Leadership in a time of crisis
I was chatting this morning over coffee with my wife who is a local teacher regarding the goings on with the corona virus. It is an understatement to say that corona virus has disrupted our lives, from our children’s school, to our work, to our social lives. My family intends to do our part to curb the spread of the virus, but what we need right now is leaders at all levels to act. Thankfully in our area, leaders are doing just that. As a leader myself, I can tell you that taking bold decisions on limited data is incredibly hard.
In a time of crisis, you see the best and the worst of leadership.
A story I would like to share today illustrates the difficulties of leadership in a time of crisis. It is from Will Jacobs. Will has shared this story with me many times and we used it as an introduction to our book Rock, Paper, Scissors: The Instant Leadership Solution. Rather than paraphrasing, lets hear from Will in his own words.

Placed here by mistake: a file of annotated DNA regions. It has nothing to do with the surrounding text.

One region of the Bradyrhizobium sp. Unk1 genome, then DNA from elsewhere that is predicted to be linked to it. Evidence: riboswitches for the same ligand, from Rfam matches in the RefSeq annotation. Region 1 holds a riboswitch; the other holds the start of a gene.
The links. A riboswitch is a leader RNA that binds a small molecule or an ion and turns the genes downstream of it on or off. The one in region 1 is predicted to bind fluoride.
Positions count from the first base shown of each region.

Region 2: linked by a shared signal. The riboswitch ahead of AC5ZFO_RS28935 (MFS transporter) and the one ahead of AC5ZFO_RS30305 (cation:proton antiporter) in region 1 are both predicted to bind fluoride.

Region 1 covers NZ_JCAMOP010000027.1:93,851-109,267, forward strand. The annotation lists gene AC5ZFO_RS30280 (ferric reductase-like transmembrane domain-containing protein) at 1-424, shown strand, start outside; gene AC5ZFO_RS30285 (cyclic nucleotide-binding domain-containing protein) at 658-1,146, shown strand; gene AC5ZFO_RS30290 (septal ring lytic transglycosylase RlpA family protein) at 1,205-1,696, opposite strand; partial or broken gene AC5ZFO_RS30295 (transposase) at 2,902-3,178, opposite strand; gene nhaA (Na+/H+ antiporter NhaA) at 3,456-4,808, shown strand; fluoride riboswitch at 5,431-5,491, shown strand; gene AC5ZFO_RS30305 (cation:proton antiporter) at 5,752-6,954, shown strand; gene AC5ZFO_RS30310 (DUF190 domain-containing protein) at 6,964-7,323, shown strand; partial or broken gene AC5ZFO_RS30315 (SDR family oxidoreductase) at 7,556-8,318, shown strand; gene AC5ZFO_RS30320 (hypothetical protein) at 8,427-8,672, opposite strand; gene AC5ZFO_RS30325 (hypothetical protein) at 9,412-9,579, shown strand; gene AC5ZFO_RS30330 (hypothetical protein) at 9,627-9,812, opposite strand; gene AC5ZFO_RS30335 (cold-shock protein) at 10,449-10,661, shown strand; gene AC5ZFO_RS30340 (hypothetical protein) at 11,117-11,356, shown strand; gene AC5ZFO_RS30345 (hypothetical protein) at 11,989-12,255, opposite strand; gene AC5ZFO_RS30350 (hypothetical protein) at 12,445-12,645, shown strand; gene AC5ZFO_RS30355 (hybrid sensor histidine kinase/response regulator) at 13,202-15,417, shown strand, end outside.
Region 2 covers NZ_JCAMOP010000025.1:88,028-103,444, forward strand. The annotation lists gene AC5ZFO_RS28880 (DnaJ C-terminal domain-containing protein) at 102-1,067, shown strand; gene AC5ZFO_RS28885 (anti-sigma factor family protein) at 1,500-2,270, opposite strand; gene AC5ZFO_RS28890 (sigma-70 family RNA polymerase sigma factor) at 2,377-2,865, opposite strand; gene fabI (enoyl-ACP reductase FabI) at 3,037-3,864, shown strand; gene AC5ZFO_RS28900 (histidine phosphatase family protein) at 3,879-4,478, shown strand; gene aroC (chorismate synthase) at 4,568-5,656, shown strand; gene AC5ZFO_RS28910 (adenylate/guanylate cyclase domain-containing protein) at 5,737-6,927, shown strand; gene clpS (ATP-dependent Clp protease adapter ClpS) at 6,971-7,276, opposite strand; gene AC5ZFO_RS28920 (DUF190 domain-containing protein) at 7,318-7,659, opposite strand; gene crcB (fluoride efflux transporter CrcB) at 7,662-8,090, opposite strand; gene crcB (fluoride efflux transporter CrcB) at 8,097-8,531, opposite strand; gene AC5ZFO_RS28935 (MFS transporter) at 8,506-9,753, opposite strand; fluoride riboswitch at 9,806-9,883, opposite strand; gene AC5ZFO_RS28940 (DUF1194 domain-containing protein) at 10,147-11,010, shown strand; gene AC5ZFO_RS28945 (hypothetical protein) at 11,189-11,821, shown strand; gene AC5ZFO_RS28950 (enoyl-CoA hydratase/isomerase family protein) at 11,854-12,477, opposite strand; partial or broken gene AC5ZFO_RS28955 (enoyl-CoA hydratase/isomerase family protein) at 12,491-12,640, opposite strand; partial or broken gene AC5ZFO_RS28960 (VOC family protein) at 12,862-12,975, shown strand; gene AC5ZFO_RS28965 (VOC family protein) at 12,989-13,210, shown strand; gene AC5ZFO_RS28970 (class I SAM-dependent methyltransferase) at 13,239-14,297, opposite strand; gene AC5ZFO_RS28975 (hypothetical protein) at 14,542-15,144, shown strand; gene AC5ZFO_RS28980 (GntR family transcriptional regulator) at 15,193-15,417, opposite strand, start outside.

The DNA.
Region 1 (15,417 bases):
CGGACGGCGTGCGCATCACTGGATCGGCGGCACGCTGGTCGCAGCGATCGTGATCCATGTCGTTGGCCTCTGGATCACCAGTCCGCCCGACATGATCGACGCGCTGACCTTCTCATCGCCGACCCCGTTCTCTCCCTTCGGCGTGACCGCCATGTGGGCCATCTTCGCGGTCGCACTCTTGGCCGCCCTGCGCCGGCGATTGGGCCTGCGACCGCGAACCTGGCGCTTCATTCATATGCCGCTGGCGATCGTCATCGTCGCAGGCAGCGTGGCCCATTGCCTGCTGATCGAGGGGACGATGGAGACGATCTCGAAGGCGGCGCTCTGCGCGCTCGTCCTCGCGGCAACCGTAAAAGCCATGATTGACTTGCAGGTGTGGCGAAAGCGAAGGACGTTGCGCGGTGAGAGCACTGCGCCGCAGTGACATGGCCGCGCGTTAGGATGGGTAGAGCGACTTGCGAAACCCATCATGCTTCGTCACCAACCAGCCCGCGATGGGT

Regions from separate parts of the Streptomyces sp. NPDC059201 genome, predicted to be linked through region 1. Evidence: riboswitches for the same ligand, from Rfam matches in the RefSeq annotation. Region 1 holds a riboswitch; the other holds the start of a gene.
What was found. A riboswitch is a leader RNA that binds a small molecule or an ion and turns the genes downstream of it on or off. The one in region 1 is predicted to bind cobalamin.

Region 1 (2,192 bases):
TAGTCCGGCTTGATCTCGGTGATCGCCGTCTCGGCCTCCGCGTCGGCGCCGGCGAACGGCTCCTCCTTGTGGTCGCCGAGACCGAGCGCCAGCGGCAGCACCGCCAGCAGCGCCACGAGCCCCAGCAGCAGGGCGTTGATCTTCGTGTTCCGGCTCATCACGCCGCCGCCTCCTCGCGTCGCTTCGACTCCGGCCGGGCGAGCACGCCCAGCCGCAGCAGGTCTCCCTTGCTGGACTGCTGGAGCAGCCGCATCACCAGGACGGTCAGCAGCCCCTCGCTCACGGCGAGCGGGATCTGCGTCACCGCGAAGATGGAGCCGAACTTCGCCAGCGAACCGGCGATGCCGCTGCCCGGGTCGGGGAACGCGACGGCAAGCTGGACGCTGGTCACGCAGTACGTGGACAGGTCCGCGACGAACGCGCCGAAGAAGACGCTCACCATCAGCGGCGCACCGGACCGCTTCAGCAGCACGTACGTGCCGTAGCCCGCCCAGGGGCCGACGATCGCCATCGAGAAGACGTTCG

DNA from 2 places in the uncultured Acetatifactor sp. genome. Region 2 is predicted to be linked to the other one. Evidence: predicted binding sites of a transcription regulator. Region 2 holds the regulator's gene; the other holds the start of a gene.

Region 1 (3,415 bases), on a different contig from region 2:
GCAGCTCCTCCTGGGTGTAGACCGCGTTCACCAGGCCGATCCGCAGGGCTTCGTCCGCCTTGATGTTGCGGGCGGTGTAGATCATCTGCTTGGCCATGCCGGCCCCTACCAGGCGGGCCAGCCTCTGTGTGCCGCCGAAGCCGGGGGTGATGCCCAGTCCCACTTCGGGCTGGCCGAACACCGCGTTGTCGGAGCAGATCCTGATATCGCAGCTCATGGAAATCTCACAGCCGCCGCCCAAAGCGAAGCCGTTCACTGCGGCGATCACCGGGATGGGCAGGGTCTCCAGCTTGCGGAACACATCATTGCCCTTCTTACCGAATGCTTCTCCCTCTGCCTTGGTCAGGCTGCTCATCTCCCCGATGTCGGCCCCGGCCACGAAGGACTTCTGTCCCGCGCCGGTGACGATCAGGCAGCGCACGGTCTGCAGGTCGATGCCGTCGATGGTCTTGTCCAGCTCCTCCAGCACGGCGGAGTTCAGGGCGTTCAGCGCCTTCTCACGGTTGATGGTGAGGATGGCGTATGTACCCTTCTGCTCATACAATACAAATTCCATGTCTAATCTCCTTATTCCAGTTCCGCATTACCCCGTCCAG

At the beginning of a frosty December many years ago, I arrived at a chemical factory as its new director. To be honest, I wasn’t sure I was up to the challenge of managing the place. The plant produced a special kind of plastic made of ingredients that were highly flammable and potentially carcinogenic if handled the wrong way. It was also located only twenty meters from a railway line, and on the other side of that line was yet another factory that produced toxic chemicals. On top of this, the team I’d inherited made it pretty clear they thought I was superfluous; they could run the place perfectly well without me, they said. Not the most auspicious start.